In Hall v. Phenix Investigations, Inc., 2016 WL 1238602, at *2-3 (5th Cir. 2016), a Law Firm hired private eyes to obtain information on a litigant in a commercial lease dispute, which the Law Firm used against the litigant in the litigation.  The litigant sued, alleging that the information obtained by the private eye was a “consumer report” under FCRA, and litigation was not a “permissible purpose” under FCRA.  The Court of Appeals for the Fifth Circuit disagreed, holding that no consumer transaction — and hence, no consumer report — was involved.

Without any factual connection to collection of a consumer account in their actual case, the Plaintiffs have only made a conclusory allegation. As the district court explained, it is not reasonable to infer that the report was made for such a purpose because the Plaintiffs conceded in their complaint that the report was commissioned for use in ongoing commercial litigation, which is not a qualifying purpose. See Ippolito v. WNS, Inc., 864 F.2d 440 445, 450–54 (7th Cir.1988), abrogated on other grounds by Safeco Ins. Co. of Amer. v. Burr, 551 U.S. 47 (2007) (recognizing that use of reports in trademark litigation is a commercial purpose and therefore cannot constitute “consumer reports” under the Act); see also Cavaliere v. Burke, 50 F.3d 1033, at *3–4 (5th Cir.1995) (per curiam) (citing Ippolito favorably and noting that “not every credit report is a consumer report” under the FCRA).  Ippolito held that reports containing an individual’s credit information were not consumer reports when used in a trademark litigation dispute, even though the preparer thought the reports would be used to evaluate prospective franchisees, because both such uses involved commercial, rather than consumer purposes. 864 F.2d at 444–45, 451–54. Although the underlying lawsuit did not involve a debt, the court’s reasoning focused on the commercial purpose of the lawsuit in which the reports were used. Id. at 453–54. As in Ippolito, the purpose of the lawsuit here is commercial in nature because it arose out of a commercial lease dispute. See id . at 452 (stating that “reports collected for business, commercial, and professional purposes do not fall under the FCRA” (internal quotations and citations omitted)); see also Bacharach v.. Suntrust Mortg., Inc., 2015 WL 6442493, at *3–4 (E.D.La. Oct. 23, 2015) (“[T]he FCRA does not apply where a consumer report is used for business purposes.”) (citing cases).  Even assuming that filing a lawsuit to collect on a judgment could constitute the collection of a consumer account within the meaning of the FCRA, there is no collection of a consumer account here because the judgment arose from a commercial transaction. Numerous courts have concluded that the FCRA does not cover reports used or expected to be used only in connection with commercial business transactions. Bacharach, 2015 WL 6442493, at *3–4 (surveying cases and concluding that the FCRA does not cover reports created for “business purposes”); Grigoryan v. Experian Info. Sols., Inc., 84 F.Supp.3d 1044, 1081–82 (C.D.Cal.2014) (the same); see also Ippolito, 864 F.2d at 452 (holding that reports used or expected to be used for commercial purposes do not qualify under the FCRA); Matthews v. Worthen Bank & Trust Co., 741 F.2d 217, 219 (8th Cir.1984) (holding that report’s “use[ ] solely for a commercial transaction” was not a qualifying purpose); Johnson v. Wells Fargo Home Mortg., Inc., 558 F.Supp.2d 1114, 1121–27 (D .Nev.2008) (explaining that information in report collected solely for commercial purposes in connection with plaintiff’s business did not qualify as a consumer report); Lucchesi v. Experian Info. Sols ., Inc., 226 F.R.D. 172, 173–74 (S.D.N.Y.2005) (holding that FCRA does not apply to report, even one containing consumer information, where the report was created for use in connection with the plaintiff’s business transaction).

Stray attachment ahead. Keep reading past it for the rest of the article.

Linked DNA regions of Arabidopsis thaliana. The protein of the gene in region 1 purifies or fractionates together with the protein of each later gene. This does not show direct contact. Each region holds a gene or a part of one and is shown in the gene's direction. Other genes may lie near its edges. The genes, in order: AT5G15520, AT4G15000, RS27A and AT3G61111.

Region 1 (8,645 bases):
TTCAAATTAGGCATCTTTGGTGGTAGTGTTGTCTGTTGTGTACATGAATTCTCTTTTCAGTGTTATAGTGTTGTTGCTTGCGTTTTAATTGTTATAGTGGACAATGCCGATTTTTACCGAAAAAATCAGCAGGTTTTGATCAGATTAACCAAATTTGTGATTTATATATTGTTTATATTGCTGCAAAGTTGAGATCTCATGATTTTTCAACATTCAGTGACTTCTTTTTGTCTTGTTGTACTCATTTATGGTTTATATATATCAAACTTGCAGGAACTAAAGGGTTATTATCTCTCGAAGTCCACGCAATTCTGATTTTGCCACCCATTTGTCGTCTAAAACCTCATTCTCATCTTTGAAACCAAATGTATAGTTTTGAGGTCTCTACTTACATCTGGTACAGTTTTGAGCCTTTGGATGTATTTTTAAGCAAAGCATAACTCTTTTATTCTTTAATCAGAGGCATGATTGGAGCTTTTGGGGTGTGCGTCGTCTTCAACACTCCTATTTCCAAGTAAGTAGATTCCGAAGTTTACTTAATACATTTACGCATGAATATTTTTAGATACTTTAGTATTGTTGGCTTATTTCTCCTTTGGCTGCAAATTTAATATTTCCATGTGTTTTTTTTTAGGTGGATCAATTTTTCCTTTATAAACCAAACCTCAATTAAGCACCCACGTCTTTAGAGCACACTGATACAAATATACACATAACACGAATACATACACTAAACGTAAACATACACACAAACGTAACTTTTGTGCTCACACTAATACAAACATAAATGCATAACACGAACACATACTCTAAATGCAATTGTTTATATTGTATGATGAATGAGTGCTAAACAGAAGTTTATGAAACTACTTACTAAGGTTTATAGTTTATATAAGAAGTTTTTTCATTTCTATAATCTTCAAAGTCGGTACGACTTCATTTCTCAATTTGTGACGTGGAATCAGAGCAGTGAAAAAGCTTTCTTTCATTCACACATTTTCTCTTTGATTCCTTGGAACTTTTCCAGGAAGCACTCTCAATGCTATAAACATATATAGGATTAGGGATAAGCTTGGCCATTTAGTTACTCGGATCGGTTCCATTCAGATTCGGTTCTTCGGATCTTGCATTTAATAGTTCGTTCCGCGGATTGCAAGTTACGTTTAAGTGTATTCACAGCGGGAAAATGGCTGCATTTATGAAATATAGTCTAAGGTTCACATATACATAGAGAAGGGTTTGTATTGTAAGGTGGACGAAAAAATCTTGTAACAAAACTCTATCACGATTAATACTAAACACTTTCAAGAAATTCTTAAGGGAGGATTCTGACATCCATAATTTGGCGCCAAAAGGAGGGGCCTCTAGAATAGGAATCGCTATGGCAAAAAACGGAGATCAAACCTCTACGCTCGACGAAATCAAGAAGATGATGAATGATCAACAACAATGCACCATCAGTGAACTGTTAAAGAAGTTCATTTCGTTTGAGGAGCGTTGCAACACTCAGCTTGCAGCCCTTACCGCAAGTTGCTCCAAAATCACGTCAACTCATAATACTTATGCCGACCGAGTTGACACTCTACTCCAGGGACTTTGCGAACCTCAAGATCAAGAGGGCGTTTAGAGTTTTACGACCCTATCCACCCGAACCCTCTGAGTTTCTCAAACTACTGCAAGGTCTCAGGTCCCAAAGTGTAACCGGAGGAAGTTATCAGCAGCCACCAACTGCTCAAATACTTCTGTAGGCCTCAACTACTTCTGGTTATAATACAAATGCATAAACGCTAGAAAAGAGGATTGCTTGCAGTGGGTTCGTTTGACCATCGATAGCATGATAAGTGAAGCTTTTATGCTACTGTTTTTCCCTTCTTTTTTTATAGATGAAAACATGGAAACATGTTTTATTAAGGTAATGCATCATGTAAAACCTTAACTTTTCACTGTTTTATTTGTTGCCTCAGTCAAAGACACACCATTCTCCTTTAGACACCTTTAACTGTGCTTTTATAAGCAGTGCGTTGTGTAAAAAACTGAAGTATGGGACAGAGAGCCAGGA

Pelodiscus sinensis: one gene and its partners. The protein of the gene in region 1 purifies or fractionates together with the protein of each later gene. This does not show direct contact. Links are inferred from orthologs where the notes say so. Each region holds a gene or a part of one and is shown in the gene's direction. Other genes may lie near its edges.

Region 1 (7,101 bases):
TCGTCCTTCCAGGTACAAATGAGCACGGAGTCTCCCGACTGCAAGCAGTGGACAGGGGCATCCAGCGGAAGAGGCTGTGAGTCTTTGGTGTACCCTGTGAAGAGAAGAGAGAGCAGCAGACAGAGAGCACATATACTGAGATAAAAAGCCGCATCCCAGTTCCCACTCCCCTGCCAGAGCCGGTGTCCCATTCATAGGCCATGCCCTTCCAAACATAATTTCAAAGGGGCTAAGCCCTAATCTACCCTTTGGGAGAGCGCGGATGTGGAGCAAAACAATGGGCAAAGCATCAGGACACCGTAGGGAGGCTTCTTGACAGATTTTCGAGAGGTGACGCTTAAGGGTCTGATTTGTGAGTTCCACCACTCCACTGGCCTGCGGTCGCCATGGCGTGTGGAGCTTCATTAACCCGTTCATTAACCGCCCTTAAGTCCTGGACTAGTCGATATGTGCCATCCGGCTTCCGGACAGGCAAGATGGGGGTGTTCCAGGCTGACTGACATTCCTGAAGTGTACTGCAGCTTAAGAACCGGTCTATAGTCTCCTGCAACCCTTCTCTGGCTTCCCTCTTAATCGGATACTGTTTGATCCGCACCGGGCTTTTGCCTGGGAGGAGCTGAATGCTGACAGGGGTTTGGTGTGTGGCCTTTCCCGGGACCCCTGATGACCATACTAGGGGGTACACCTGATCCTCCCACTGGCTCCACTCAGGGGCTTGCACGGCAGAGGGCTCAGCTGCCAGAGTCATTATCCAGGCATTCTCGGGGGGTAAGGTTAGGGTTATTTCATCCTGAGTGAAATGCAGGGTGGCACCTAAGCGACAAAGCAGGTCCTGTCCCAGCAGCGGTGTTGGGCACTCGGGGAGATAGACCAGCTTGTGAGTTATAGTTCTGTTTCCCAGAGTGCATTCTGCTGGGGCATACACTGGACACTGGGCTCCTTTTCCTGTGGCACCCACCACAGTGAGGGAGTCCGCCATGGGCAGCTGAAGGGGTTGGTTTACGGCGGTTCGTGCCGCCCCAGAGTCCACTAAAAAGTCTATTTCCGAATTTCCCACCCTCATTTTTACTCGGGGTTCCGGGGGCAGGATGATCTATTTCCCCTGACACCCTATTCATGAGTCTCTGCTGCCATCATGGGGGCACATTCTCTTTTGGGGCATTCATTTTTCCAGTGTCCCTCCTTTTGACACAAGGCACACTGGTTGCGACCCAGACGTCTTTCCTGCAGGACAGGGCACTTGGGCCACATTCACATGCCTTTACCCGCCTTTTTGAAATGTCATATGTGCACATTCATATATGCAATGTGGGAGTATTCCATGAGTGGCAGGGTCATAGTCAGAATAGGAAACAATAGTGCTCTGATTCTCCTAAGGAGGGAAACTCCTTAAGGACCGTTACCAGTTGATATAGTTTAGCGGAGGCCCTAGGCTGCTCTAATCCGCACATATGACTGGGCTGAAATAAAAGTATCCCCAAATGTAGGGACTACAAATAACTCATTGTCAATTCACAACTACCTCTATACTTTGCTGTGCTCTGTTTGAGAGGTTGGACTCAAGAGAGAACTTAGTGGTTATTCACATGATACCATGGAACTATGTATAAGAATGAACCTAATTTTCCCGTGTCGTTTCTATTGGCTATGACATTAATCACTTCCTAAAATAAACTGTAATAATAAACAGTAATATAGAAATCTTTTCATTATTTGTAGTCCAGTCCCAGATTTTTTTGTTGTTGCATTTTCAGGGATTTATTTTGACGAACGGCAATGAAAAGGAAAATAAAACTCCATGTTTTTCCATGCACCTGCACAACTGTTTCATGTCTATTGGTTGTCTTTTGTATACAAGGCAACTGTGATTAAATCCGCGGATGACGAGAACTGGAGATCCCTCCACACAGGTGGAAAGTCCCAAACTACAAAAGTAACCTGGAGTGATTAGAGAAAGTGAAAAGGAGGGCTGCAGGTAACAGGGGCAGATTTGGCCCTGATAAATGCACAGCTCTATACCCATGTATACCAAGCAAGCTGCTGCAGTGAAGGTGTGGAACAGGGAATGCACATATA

The Court of Appeals also found no FDCPA violation, for wont of any consumer transaction under the Act.

The commercial nature of the underlying dispute also dooms Plaintiffs’ FDCPA claims even though the two federal statutes have different frameworks and terms. . .  Yet any disputed debt that the second state lawsuit sought to collect arose out of the first suit involving the Hooter’s lease, which Plaintiffs rightly admit was “commercial in nature.” See First Gibraltar Bank, FSB v. Smith, 62 F.3d 133, 134–36 (5th Cir.1995) (collection efforts related to personal guaranty of business debt are not “debts” within the meaning of the FDCPA because they are not for personal purposes); Scarola Malone & Zubatov LLP v. McCarthy, Burgess & Wolff, 2016 WL 536864, at *1–2 (2d Cir. Feb. 11, 2016) (holding that debt, even if not actually owed, “stem[ming] from telecommunication services provided by Verizon to [law firm] … ar[ose] out of a commercial transaction and [was] not covered by the FDCPA”); Goldman v. Cohen, 445 F.3d 152, 154 n. 1 (2d Cir.2006) (“[A]ctions arising out of commercial debts are not covered by the protective provisions of the FDCPA.”); Garza v. Bancorp Grp., Inc., 955 F.Supp. 68, 71–72 (S.D.Tex.1996) (holding that debt from equipment installed at two commercial establishments, even though used to provide security to family members working at the stores, “d [id] not transform the purpose into a noncommercial one” and was therefore not qualifying “debt” under the FDCPA). Once again the commercial nature of the debt rebuts any conclusory allegation that there was a consumer debt subject to the FDCPA. And additional support for this conclusion is again found in the fact that the judgment in the first lawsuit was entered against Texas Wing corporate entities. That means there was no “obligation of a consumer” (15 U.S.C. § 1692a(5)) being collected in the second lawsuit. The second lawsuit essentially sought to hold the individuals liable for that corporate obligation; it was not seeking to collect a preexisting personal debt.